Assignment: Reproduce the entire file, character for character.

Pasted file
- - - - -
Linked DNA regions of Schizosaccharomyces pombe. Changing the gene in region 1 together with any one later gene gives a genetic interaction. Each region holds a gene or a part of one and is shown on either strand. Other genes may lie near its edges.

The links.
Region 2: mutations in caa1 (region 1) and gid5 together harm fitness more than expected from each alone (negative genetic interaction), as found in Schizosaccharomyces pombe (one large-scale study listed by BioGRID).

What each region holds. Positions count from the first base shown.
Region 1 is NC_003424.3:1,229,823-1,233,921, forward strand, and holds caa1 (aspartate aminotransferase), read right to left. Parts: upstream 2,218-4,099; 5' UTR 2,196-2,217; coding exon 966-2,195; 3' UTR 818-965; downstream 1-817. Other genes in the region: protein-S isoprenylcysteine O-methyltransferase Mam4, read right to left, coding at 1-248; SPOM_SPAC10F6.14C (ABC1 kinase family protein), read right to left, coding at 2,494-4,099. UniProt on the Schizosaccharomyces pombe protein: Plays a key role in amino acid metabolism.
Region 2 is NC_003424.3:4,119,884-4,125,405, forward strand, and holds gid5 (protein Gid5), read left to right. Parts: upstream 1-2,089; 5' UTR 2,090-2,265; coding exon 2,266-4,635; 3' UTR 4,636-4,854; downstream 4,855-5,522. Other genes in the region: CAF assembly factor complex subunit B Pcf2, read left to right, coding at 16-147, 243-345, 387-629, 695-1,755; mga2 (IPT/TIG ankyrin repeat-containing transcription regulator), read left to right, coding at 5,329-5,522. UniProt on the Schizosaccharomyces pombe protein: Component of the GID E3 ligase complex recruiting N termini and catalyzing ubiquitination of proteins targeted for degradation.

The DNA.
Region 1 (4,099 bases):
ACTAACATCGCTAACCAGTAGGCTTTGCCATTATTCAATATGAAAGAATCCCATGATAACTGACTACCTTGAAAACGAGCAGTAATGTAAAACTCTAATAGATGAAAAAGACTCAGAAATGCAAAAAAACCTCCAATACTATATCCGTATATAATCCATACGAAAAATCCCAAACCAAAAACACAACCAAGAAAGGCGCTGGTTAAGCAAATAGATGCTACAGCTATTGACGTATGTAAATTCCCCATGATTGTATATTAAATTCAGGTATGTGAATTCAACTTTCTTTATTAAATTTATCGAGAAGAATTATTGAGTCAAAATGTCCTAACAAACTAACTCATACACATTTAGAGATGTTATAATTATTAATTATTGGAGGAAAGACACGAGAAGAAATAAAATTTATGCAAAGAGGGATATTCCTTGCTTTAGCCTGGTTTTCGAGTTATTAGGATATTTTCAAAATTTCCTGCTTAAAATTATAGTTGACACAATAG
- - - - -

Linked DNA regions of Schizosaccharomyces pombe. Changing the gene in region 1 together with any one later gene gives a genetic interaction. Each region holds a gene or a part of one and is shown on either strand. Other genes may lie near its edges.

The links.
Region 2: mutations in caa1 (region 1) and gid5 together harm fitness more than expected from each alone (negative genetic interaction), as found in Schizosaccharomyces pombe (one large-scale study listed by BioGRID).

What each region holds. Positions count from the first base shown.
Region 1 is NC_003424.3:1,229,823-1,233,921, forward strand, and holds caa1 (aspartate aminotransferase), read right to left. Parts: upstream 2,218-4,099; 5' UTR 2,196-2,217; coding exon 966-2,195; 3' UTR 818-965; downstream 1-817. Other genes in the region: protein-S isoprenylcysteine O-methyltransferase Mam4, read right to left, coding at 1-248; SPOM_SPAC10F6.14C (ABC1 kinase family protein), read right to left, coding at 2,494-4,099. UniProt on the Schizosaccharomyces pombe protein: Plays a key role in amino acid metabolism.
Region 2 is NC_003424.3:4,119,884-4,125,405, forward strand, and holds gid5 (protein Gid5), read left to right. Parts: upstream 1-2,089; 5' UTR 2,090-2,265; coding exon 2,266-4,635; 3' UTR 4,636-4,854; downstream 4,855-5,522. Other genes in the region: CAF assembly factor complex subunit B Pcf2, read left to right, coding at 16-147, 243-345, 387-629, 695-1,755; mga2 (IPT/TIG ankyrin repeat-containing transcription regulator), read left to right, coding at 5,329-5,522. UniProt on the Schizosaccharomyces pombe protein: Component of the GID E3 ligase complex recruiting N termini and catalyzing ubiquitination of proteins targeted for degradation.

The DNA.
Region 1 (4,099 bases):
ACTAACATCGCTAACCAGTAGGCTTTGCCATTATTCAATATGAAAGAATCCCATGATAACTGACTACCTTGAAAACGAGCAGTAATGTAAAACTCTAATAGATGAAAAAGACTCAGAAATGCAAAAAAACCTCCAATACTATATCCGTATATAATCCATACGAAAAATCCCAAACCAAAAACACAACCAAGAAAGGCGCTGGTTAAGCAAATAGATGCTACAGCTATTGACGTATGTAAATTCCCCATGATTGTATATTAAATTCAGGTATGTGAATTCAACTTTCTTTATTAAATTTATCGAGAAGAATTATTGAGTCAAAATGTCCTAACAAACTAACTCATACACATTTAGAGATGTTATAATTATTAATTATTGGAGGAAAGACACGAGAAGAAATAAAATTTATGCAAAGAGGGATATTCCTTGCTTTAGCCTGGTTTTCGAGTTATTAGGATATTTTCAAAATTTCCTGCTTAAAATTATAGTTGACACAATAG